I also want to respond to the line: “he has so little confidence in librarians’ ability to teach”. I hope that my failure here is a failure of communication, not of confidence. I feel strongly confident in the teaching abilities of my colleagues. Librarians have taught me everything I know about interacting with students. (Although maybe that’s not as much as I give myself credit for.) I have seen great and humbling classroom work done by librarians. I’ve seen a programmatic approach to information literacy that integrates through an entire institution, led from the library. When I repeated “They’re not wrong” in my tweets I was attempting to accept the original criticism. I was striving to feel the wasted time of the students and to striving to feel the frustration of the instructor. “They’re not wrong” wasn’t reinforcement (or wasn’t intended to be reinforcement) of librarianship’s instructional failings. Rather it was an attempt to recognize and to accept that our work is important. When we fail, there are real costs and those real costs are payed by students, not by us. I do think that hyperbole is a useful tool in helping us remember that. “They’re not wrong” is accepting that there are people who are negatively impacted by our failings and they deserve better from us.

When we fail, there are real costs and those real costs are payed by students, not by us.

What stood out to me as the most powerful true thing in Meredith’s post is this: “If you think you’re a great instructor already and don’t need to improve, maybe you’re the problem.”

If you think you’re a great instructor already and don’t need to improve, maybe you’re the problem.

I believe this 100%. Even if it applies to me and my attitudes, I believe it is a necessary first step to improving. Student learning, actual people gaining the ability to do new things, is what drives my instruction work. It’s what drives all of us, collectively, as teaching librarians. Because this is true, I want to push back a little here. If library instructors as a group believe that we need to improve, this means we, as a group, have to listen when the people we are trying to serve tell us that we’re doing poorly. So, when I say that bad library instruction is shit, what I mean is that the time, effort, and learning opportunities squandered by me or other librarians doing bad work are harmful and students are the ones being disrespected. When I profanely question whether our instruction practices are reflective or skilled enough, I’m trying to say something close to “If librarians think that we have library instruction figured out and we don’t need to improve, maybe librarians are the problem.”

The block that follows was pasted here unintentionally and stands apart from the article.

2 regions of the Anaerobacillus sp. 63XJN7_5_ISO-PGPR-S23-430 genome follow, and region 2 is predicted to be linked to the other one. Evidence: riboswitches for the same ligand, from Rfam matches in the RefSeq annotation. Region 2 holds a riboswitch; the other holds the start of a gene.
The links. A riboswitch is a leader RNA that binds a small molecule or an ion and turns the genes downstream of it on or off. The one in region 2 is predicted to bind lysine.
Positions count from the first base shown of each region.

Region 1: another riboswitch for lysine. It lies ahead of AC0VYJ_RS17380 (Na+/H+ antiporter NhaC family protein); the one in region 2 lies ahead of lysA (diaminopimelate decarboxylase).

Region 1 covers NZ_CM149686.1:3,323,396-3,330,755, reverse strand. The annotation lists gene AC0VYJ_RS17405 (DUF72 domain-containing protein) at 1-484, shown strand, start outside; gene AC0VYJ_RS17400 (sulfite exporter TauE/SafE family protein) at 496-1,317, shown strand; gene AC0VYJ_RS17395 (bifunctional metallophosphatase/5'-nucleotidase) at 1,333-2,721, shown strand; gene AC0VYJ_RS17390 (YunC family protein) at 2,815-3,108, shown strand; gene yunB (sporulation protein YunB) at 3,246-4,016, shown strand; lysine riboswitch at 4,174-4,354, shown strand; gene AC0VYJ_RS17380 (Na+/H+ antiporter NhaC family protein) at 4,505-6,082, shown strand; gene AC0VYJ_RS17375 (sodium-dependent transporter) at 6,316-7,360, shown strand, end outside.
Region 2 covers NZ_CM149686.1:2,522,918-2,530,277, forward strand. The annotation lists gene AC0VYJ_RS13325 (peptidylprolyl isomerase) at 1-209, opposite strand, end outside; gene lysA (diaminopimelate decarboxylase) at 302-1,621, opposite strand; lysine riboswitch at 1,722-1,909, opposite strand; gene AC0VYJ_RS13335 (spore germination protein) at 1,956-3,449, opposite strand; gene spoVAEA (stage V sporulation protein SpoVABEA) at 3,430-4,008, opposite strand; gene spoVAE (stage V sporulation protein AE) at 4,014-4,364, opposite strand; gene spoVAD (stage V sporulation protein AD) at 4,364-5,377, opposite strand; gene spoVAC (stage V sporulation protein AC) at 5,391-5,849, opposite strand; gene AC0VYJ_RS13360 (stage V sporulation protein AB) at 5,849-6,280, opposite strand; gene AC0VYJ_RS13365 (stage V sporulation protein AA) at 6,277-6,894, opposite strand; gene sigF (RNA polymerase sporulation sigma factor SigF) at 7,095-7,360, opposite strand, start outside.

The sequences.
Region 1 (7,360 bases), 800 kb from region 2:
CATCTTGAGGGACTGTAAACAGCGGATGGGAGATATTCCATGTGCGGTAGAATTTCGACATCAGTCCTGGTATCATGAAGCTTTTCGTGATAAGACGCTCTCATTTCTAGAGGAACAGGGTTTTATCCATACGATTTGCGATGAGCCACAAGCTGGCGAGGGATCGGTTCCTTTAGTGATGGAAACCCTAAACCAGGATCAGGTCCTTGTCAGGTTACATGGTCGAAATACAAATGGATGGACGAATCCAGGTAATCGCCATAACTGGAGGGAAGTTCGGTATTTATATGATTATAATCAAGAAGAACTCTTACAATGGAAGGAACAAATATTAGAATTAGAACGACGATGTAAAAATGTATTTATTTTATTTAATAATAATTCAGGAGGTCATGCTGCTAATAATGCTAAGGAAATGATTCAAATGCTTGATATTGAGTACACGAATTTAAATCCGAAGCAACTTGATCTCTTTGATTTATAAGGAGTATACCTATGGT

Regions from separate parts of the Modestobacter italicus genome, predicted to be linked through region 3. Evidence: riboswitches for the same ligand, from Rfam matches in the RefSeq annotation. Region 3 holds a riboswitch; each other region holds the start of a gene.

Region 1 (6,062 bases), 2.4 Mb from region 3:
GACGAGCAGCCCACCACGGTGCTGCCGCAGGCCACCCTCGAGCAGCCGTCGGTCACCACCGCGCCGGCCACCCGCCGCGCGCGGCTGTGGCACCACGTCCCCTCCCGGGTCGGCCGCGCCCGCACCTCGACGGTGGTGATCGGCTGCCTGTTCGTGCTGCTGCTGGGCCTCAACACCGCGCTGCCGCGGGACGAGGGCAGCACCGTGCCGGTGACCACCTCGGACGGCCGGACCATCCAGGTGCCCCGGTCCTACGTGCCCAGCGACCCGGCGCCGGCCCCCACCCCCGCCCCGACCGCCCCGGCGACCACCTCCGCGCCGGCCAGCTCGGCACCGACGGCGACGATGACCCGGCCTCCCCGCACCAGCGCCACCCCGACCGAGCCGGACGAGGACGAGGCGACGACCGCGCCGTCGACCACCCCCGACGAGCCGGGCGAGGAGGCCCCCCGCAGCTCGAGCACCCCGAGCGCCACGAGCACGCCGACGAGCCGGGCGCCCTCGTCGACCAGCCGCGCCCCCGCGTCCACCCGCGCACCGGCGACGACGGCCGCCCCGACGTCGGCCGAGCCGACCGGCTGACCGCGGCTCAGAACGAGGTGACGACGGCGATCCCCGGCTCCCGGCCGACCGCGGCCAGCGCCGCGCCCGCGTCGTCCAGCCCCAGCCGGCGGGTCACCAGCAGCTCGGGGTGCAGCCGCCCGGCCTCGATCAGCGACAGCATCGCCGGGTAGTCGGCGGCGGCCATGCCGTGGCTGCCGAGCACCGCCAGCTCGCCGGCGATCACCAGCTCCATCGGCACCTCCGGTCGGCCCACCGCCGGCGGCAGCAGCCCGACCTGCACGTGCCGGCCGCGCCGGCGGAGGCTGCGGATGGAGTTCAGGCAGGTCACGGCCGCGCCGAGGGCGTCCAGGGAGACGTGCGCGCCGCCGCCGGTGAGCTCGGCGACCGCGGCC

If librarians think that we have library instruction figured out and we don’t need to improve, maybe librarians are the problem

Afterward

Structurally, it makes sense to end the blog post here. Paraphrasing Meredith’s insight w/ a slight change seemed to communicate what I wanted to say. Wanted, as in, in the past tense. I realize that I’ve gone and changed my mind as I write this. When I’m writing “maybe _______ are the problem” I’m realizing that I DON’T think that.  I don’t think librarians are the problem. I don’t think bad librarians are the problem. I don’t think green librarians are the problem. I don’t think lazy librarians are the problem. I don’t think unskilled librarians are the problem. I don’t think overconfident librarians are the problem. I don’t think under-trained librarians are the problem. I don’t even think that lack of administrative understanding or support for the needs of teaching librarians is the problem. Certainly all these things are real and they can be problematic, but students not getting the best learning experience possible is the only problem worth our attention. Applying blame or trying to avoid blame don’t get us any closer to the real solutions.

students not getting the best learning experience possible is the only problem worth our attention